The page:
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New York Vendée - Ollie finishes with grit and determination

An unpredictable New York Vendée has come to a close, with Ollie crossing the finish line in 24th place after 15 days, 1 minute and 2 seconds on 14 June at 8:02pm. This wasn't the fast, downwind dash the race the New York Vendee promised – but it was a true test of strategy and resilience.

Squalls and Storms

The first half of the race was a masterclass in adapting to chaos. A vicious squall on day three, resulted in an unexpected gybe, shattered Ollie's mainsail battens, forcing him to make repairs through the night. The fix, whilst resourceful, was only partially successful. Limited to just two-thirds of his mainsail, combined with the missing sails from the Transat CIC, Ollie's race for a top spot was effectively over.

"Finishing the race became the priority," he explains, "to secure the crucial Vendée Globe qualifying miles." And finish he did!

Windholes and Woes

The second half of the race posed a fresh challenge with the appearance of stubborn windholes. The 28 IMOCA skippers became focussed on route optimisation, resulting in the fleet splitting into two distinct groups.


The foiling boats blazed a path to the south, while Ollie and the daggerboards stayed closer to the rhumb line.

Even the most sophisticated routing software struggled with the ever-changing weather conditions. Routing suggestions wavered, causing confusion and a mid-race reshuffle as skippers chased elusive pockets of breeze. By day eight, when many expected the race to finish, most skippers and boats were barely halfway.

Second Start and a Strong Finish  

Finally, new wind filled in from behind. Frustratingly for Ollie, it benefited the boats behind him first, allowing them to catch him up, and compressing the pack. After 13 days of racing covering 3,000nm, there were 10 boats almost neck-and-neck; lined up on a north-south axis within just 10 miles of each other, racing for the finish in fresh breeze, practically creating a second race start.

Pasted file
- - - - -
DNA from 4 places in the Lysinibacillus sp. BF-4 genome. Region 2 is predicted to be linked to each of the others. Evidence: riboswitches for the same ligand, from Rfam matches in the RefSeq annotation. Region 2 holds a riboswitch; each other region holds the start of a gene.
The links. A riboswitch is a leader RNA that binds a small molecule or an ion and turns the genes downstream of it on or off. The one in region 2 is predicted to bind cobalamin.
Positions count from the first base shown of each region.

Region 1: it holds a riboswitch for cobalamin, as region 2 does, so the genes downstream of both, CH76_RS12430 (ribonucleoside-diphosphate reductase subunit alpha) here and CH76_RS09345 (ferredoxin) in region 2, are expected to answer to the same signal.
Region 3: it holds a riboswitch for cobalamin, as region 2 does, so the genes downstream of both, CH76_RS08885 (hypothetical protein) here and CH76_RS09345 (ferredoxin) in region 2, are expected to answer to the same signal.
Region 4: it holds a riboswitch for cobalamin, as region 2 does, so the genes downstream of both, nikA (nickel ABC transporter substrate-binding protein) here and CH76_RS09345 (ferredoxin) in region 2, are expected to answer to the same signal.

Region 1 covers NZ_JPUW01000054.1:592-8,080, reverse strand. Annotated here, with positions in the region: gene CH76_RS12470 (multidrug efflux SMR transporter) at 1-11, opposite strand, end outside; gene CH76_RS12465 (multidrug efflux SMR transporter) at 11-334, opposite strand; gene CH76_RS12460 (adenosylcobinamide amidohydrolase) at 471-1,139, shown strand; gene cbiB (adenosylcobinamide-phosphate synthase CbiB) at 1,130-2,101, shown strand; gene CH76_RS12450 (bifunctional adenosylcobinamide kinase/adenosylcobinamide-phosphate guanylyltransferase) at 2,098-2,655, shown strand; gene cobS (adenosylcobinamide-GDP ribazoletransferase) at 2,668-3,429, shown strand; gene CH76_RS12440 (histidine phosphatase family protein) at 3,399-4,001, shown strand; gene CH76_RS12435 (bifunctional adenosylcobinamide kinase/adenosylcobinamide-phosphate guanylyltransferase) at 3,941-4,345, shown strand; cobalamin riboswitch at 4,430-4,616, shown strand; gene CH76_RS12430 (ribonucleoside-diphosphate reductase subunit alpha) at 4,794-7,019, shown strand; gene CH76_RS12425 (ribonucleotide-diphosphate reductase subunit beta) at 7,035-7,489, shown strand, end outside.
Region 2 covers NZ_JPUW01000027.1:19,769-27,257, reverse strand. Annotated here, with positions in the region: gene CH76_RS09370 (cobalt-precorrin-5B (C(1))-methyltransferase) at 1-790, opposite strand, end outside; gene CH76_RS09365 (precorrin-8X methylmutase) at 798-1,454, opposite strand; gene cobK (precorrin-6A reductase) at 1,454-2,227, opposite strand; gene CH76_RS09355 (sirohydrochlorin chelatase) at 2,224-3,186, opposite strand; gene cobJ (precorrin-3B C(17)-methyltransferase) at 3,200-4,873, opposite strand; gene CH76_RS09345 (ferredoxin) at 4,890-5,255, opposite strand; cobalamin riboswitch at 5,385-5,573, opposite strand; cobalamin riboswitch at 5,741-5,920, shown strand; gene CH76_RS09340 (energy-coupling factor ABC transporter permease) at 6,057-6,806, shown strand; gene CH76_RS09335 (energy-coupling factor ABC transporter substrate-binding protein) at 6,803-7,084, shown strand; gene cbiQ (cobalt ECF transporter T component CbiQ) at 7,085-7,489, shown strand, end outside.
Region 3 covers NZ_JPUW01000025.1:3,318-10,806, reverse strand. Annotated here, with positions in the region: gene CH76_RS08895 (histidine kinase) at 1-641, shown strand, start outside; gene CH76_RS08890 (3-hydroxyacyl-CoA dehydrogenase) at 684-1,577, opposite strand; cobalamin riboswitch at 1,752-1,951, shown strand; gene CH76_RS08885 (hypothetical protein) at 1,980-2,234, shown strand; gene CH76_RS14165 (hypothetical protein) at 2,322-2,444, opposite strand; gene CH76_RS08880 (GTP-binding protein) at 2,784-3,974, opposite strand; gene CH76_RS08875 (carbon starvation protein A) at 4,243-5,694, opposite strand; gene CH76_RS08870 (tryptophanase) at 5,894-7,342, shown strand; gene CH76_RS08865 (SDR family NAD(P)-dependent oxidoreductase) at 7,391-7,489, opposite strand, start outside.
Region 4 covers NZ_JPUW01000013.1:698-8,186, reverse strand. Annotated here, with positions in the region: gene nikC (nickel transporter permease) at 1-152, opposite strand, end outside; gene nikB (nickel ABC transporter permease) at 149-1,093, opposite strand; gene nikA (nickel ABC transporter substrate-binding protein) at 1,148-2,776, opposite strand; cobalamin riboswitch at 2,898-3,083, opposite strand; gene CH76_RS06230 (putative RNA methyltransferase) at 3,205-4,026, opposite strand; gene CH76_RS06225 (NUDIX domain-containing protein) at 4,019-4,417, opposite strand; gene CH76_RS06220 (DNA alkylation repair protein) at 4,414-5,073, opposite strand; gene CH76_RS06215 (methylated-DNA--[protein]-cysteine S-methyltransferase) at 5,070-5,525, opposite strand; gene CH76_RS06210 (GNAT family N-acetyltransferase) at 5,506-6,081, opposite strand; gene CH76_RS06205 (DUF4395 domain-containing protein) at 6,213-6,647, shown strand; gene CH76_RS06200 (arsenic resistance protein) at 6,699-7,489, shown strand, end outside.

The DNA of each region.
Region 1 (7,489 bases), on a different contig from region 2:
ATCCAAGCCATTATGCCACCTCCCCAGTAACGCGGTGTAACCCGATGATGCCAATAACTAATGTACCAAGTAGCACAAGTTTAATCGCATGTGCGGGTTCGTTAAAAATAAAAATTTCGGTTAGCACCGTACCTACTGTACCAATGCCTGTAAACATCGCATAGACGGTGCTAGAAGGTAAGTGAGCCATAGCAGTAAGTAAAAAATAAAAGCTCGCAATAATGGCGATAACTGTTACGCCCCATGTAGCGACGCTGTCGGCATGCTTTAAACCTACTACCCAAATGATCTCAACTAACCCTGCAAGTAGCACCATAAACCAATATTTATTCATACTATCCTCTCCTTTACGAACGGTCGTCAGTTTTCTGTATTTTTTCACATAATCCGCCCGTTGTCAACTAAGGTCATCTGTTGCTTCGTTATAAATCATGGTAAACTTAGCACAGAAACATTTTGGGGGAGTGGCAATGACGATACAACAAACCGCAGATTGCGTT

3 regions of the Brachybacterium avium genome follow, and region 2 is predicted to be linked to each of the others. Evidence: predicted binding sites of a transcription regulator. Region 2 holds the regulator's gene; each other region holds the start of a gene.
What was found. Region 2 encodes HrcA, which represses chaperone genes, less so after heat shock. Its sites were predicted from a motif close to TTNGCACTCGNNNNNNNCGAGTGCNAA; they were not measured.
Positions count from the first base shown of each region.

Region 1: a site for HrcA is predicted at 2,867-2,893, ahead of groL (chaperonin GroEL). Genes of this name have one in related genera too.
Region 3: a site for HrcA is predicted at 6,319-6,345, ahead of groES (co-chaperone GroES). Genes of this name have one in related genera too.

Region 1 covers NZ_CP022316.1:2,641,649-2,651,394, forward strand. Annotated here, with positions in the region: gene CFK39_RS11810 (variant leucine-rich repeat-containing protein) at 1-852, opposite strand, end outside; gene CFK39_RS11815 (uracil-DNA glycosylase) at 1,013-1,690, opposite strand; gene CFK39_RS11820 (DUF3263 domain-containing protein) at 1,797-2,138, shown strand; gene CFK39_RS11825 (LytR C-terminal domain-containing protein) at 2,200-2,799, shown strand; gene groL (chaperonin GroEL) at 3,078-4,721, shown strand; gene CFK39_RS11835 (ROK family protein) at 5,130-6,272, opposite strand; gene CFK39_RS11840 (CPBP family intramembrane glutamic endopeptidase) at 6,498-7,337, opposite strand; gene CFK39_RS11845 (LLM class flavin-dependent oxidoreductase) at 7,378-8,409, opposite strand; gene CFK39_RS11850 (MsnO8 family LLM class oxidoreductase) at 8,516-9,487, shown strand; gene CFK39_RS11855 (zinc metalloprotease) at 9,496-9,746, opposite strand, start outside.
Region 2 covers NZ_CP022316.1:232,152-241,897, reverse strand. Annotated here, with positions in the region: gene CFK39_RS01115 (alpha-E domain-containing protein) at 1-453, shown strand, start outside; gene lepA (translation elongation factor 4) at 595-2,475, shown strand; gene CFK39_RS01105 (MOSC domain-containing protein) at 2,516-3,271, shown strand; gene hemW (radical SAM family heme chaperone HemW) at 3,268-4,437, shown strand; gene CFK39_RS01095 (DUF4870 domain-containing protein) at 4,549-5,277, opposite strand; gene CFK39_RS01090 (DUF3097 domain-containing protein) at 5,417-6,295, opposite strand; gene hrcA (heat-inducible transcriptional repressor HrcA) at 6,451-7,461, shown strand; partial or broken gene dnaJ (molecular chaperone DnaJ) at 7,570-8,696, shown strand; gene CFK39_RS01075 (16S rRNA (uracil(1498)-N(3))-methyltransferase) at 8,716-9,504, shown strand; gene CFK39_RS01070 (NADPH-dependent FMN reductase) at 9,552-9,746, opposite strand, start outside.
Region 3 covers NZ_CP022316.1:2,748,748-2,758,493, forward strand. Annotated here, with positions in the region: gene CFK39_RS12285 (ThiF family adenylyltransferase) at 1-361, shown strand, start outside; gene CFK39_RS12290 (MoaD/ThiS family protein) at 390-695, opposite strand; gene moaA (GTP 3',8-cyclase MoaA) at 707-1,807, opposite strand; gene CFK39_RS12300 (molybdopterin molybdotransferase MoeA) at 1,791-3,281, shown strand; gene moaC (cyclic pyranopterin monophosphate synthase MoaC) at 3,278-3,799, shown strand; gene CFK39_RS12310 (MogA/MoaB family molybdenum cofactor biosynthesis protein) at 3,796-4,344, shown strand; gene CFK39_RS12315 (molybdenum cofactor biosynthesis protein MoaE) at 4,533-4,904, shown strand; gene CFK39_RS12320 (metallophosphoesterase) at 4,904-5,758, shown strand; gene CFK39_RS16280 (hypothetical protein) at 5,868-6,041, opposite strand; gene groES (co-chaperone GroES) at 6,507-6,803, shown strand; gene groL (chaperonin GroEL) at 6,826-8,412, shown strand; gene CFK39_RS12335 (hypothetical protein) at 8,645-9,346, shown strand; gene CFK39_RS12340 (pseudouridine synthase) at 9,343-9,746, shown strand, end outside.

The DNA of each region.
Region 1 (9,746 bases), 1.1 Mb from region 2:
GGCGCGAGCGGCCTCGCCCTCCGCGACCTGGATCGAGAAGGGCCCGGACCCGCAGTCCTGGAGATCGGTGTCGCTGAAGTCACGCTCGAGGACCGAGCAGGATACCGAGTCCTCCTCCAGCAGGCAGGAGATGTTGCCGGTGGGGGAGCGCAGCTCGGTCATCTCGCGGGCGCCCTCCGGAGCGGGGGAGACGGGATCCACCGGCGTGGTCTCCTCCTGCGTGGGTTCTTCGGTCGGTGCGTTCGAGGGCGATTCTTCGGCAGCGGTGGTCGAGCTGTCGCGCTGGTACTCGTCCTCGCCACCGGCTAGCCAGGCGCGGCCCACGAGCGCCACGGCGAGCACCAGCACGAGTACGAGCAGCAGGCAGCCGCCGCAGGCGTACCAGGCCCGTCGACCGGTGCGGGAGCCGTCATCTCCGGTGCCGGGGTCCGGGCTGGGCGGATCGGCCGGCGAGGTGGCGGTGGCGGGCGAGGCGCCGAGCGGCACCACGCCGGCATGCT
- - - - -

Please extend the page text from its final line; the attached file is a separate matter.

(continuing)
Reflections and the road ahead.

Ollie remains undeterred in his goal to be the first Swiss German to participate in the Vendée Globe. Whilst languishing in a windholes, he reflected on the constant equipment challenges he has faced throughout his campaign;

"Solo sailing demands reliability," he says. "Back-up systems aren't about specialist skills or knowledge, they're about creating redundancy which is critical for success. Unfortunately, this comes at a cost and compared to other teams, we're operating on a shoestring budget."

Despite the lack of a title sponsor, Ollie is grateful for the support the team receives. He recognises the importance of partnerships, not just for boat upgrades, but also for brand recognition. "Sailing with blank black sails is a reminder of that," he admits.

Whilst the other skippers are planning a well-deserved break, Ollie will dedicate himself to finding the right partner to elevate his campaign ahead of the Vendée Globe start in November.

As a pioneer aiming to be the first Swiss-German Vendée Globe competitor, Ollie embraces the challenges, adding:

“I never expected this to be easy, but I never expected the monumental challenges we as a team have had to face. As least we know that as a team, whilst we lack funds, we don’t lack resilience, motivation and determination!”

With all selection races now complete, Ollie anxiously awaits confirmation from the Vendée Globe organisers that his place on the starting line of this ultimate solo sailing adventure has been secured.

The story is to be continued!



Jun 15

Congratulations on completing this race, hope you have more luck in your future races.


Jun 14

Ollie, great finish of another difficult race. Congrats, I keep my fingers crossed that you will get the confirmation to compete in the Vendée! Sam.

Jun 17
Replying to

Thanks Sam.

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